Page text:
Shug Avery is sick, and everyone in town blames her illness on her "wild," independent ways. The townspeople believe it is either tuberculosis or a "nasty woman disease," caught from one of Shug's many lovers. Celie begins helping the preacher out around the church, cleaning the pews after services, and the preacher delivers a sermon chastising a nameless woman who has strayed from God. Shug is the implied subject of this fiery sermon.
It is never clear whether Shug's illness is, in fact, a venereal disease or the simple result of contracting tuberculosis. In either case, the town is all too willing to state that Shug has "earned" her disease, by living a lifestyle of freedom and independence. Only Celie and Mr. ____ seems to care for Shug despite these accusations and rumors.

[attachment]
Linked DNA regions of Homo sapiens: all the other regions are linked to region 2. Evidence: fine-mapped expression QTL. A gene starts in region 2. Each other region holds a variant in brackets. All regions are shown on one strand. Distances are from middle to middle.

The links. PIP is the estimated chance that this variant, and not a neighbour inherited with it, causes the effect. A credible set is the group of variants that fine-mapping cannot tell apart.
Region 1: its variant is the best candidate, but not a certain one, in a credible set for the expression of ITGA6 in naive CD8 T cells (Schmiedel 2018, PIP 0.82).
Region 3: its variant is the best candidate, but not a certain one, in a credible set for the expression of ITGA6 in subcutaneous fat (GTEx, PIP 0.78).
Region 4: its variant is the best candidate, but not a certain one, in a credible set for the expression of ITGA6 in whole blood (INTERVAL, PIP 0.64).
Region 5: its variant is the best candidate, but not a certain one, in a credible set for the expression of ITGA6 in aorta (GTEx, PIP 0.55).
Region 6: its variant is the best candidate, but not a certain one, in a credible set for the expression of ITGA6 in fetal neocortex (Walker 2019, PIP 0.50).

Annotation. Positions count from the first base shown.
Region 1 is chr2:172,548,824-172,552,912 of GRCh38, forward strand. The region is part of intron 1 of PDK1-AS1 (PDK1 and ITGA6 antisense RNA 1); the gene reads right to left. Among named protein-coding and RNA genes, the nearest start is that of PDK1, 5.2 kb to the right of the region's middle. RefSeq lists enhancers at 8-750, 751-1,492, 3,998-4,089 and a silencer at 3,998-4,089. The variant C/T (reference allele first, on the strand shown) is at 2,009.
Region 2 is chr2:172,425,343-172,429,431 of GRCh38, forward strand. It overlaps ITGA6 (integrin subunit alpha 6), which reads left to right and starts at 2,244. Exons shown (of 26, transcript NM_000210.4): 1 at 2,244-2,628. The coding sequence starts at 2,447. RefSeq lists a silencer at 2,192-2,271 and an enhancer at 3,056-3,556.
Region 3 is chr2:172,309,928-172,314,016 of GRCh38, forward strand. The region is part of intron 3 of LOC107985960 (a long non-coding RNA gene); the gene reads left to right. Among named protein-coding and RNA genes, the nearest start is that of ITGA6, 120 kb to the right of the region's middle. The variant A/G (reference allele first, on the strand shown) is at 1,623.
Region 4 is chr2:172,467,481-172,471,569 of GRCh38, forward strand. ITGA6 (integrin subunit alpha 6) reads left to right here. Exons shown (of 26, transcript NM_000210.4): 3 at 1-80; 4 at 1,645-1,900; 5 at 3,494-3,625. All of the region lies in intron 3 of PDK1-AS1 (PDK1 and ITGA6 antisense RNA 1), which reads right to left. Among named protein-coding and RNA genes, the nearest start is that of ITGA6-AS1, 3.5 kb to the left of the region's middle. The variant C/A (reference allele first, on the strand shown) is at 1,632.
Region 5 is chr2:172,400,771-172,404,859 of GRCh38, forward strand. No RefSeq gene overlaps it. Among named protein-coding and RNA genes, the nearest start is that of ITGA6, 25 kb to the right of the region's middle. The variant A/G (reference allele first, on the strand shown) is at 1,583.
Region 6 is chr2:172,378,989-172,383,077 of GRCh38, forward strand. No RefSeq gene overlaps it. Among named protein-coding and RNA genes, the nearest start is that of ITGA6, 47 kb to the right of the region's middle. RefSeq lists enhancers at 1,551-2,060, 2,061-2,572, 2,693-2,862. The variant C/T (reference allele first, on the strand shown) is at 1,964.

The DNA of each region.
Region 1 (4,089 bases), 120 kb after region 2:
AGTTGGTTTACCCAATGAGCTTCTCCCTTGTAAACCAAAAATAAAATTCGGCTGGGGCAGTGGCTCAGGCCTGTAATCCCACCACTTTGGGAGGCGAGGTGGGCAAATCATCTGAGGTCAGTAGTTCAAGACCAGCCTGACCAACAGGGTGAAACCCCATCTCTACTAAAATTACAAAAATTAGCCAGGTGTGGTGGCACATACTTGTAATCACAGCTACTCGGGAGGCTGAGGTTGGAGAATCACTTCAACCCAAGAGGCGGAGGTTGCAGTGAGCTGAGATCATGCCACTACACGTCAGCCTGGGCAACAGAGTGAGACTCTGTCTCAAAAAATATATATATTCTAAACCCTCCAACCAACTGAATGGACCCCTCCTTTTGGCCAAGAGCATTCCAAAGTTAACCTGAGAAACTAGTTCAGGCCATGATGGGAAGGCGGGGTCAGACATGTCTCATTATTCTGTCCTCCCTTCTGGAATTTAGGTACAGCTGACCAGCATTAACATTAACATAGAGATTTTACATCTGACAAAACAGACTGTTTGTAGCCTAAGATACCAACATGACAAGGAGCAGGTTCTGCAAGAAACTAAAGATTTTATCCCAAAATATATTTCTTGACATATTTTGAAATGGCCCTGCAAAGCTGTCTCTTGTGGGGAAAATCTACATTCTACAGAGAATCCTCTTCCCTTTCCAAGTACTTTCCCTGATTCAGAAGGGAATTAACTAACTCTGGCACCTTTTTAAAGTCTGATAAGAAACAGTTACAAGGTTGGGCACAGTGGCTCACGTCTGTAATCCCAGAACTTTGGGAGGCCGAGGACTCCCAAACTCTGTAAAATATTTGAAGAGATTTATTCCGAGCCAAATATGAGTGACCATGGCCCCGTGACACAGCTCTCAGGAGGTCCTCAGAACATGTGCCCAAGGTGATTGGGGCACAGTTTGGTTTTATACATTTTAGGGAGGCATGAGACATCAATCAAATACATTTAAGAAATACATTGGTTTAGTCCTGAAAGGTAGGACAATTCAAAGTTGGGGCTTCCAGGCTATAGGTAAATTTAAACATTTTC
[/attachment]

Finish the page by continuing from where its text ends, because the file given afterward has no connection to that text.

After the sermon, Mr. ____ hitches his wagon and leaves for five days; he is enraged that even the preacher shuns Shug, and he resolves to help her. When he returns to his home, he has brought Shug with him. He calls to Harpo, Sofia, and Celie to prepare the house for their sick guest.
Mr. ____ demonstrates his generosity in this section of the novel. Of course, he has Celie take care of Shug, and mostly spends his own time sitting and worrying. But he is shown to care genuinely about the fate of another human being—no small thing for Mr. ____.
Celie is excited that Shug is coming to stay with them—so excited, she can barely speak to Shug as Shug is helped up the steps by Mr. ____. When Mr. ____ introduces his wife to his lover, Shug's only reply to Celie is to affirm that Celie is indeed very ugly, and to laugh.
Celie finally gets a chance to see Shug in the flesh. The cruelty of Shug's first comment to Celie will be reversed by many years of kind treatment; but it is hard to imagine how difficult this scene is for Celie, who has spent so much time idolizing Shug from a distance.